PHOENIX — For the first time since taking office, President Joe Biden has used his powers of clemency to pardon three people and commute to the sentences of 75.
Many of those that received clemency were already serving their sentences on home confinement during the pandemic and were previously convicted of non-violent crimes.
Still, the president said that more work is needed.
"America is a nation of laws and second chances, redemption, and rehabilitation,” said Biden in a statement.
"Elected officials on both sides of the aisle, faith leaders, civil rights advocates, and law enforcement leaders agree that our criminal justice system can and should reflect these core values that enable safer and stronger communities,” he added.
The White House also announced a series of job training and reentry programs for those in prison or those recently released.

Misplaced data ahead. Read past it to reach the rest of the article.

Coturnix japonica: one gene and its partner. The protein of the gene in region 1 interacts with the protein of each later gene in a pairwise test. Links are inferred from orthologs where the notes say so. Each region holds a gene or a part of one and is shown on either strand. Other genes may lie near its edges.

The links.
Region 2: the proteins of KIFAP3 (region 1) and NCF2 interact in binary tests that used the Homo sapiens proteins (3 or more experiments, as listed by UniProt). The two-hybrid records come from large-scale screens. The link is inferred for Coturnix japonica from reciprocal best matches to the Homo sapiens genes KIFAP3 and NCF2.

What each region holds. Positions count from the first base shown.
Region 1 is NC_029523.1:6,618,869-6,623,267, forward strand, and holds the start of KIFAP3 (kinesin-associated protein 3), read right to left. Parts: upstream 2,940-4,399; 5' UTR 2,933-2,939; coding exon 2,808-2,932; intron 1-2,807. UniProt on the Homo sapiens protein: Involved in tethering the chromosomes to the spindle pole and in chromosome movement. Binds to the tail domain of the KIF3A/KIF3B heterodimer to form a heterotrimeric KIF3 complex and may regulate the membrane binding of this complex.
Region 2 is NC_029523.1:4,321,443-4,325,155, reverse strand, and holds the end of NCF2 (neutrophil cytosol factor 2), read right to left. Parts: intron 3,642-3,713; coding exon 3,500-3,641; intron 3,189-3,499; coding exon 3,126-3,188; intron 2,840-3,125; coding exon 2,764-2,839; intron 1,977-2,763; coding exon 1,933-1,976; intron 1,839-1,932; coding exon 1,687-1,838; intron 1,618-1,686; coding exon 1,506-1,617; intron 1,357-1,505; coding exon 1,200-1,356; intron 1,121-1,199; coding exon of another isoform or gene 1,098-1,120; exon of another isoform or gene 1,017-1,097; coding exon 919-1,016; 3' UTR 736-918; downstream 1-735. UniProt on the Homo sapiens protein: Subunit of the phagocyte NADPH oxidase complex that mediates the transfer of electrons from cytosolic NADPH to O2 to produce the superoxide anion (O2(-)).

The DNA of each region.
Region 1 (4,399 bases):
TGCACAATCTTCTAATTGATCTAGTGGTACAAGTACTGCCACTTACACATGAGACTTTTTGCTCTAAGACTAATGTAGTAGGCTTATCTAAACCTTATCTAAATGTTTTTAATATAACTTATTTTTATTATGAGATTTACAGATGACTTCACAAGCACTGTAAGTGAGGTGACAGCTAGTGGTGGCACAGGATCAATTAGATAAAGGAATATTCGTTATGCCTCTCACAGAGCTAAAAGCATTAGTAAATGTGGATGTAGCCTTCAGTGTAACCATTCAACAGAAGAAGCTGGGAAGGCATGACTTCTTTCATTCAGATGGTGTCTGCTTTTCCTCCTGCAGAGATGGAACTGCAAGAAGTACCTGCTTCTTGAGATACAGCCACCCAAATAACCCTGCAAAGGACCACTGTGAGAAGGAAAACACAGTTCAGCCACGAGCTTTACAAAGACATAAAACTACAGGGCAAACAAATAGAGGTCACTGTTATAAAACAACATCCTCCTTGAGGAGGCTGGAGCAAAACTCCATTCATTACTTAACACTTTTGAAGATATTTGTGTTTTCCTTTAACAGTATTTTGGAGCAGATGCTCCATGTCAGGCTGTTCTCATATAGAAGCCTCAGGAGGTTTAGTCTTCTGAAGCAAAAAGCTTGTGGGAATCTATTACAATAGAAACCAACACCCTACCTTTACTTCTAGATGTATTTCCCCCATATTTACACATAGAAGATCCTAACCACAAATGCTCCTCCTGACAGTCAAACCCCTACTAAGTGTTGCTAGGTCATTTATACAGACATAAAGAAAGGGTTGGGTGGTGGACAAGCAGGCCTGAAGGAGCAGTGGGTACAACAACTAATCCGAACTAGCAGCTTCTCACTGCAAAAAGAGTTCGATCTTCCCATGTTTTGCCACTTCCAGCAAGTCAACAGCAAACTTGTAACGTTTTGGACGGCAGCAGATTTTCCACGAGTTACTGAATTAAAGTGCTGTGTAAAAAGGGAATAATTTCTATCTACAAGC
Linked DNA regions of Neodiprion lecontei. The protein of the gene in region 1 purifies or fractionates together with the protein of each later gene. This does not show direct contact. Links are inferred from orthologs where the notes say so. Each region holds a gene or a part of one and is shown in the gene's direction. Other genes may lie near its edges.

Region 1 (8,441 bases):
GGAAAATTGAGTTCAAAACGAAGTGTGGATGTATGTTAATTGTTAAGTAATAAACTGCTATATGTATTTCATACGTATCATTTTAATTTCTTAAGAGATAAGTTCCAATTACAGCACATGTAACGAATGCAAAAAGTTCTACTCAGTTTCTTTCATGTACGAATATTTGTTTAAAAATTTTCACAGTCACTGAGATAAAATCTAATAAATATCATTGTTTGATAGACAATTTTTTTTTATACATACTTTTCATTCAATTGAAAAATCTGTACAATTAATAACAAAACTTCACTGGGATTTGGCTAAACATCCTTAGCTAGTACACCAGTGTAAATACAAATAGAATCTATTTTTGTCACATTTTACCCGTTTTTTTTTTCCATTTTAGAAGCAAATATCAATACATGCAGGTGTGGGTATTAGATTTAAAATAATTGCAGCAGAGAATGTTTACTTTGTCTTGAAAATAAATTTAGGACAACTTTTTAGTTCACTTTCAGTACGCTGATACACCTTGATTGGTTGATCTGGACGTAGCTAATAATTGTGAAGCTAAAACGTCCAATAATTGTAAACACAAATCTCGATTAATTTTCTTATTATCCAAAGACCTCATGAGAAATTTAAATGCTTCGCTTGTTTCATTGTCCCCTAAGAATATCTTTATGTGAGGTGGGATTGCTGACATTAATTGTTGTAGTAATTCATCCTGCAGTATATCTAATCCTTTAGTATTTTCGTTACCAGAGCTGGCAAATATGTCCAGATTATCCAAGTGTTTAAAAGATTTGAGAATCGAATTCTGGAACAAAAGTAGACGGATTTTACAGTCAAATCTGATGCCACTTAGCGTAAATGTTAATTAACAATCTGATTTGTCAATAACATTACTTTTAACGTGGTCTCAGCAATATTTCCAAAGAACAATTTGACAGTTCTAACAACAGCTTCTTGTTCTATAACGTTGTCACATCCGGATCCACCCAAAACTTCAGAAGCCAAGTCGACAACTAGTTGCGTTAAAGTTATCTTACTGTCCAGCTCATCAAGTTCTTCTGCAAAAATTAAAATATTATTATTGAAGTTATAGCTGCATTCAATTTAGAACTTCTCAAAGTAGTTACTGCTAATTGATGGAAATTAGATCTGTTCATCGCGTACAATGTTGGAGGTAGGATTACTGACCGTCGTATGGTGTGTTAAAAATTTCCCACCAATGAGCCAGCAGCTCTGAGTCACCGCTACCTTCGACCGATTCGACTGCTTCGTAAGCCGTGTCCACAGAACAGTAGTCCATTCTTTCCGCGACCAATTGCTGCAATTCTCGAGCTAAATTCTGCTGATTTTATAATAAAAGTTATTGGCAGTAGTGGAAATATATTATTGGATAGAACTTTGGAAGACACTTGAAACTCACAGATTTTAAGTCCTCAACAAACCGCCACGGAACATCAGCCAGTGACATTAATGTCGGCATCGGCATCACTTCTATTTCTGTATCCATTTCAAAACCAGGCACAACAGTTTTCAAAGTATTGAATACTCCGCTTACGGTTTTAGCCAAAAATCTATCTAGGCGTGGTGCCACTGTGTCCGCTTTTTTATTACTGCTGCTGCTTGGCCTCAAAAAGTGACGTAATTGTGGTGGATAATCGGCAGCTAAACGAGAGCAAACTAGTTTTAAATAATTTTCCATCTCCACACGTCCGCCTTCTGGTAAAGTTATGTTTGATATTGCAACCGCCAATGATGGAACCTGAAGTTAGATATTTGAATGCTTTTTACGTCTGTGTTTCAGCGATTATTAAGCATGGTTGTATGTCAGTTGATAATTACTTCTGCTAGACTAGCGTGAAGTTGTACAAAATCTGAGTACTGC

After today’s announcement, the administration hosted a roundtable to celebrate Second Chance Month.
One of the speakers was an Arizona veteran, Ray Perez.
"You know, I was blessed with the opportunity to have that second chance,” he said.
Perez served in the Army from 1998 to 2001 but struggled with substance abuse and PTSD.
One night, Perez was drinking and driving and crashed his car. He spent four months behind bars but received help through a treatment program for veterans.
“Going through those dark roads I've been down, going through all those struggles with addiction, incarceration, being on the streets, I didn't realize I'd be building my resume to do the work I do today,” he said.
Perez says he has been sober for nine years and told ABC15 he knows the importance of second chances.
"Get the tools that you need to make positive changes...and once you choose hope anything is possible,” he said.
Perez currently works as a peer support specialist at the VA. He also runs a nonprofit called Operation Restoring Veterans Hope.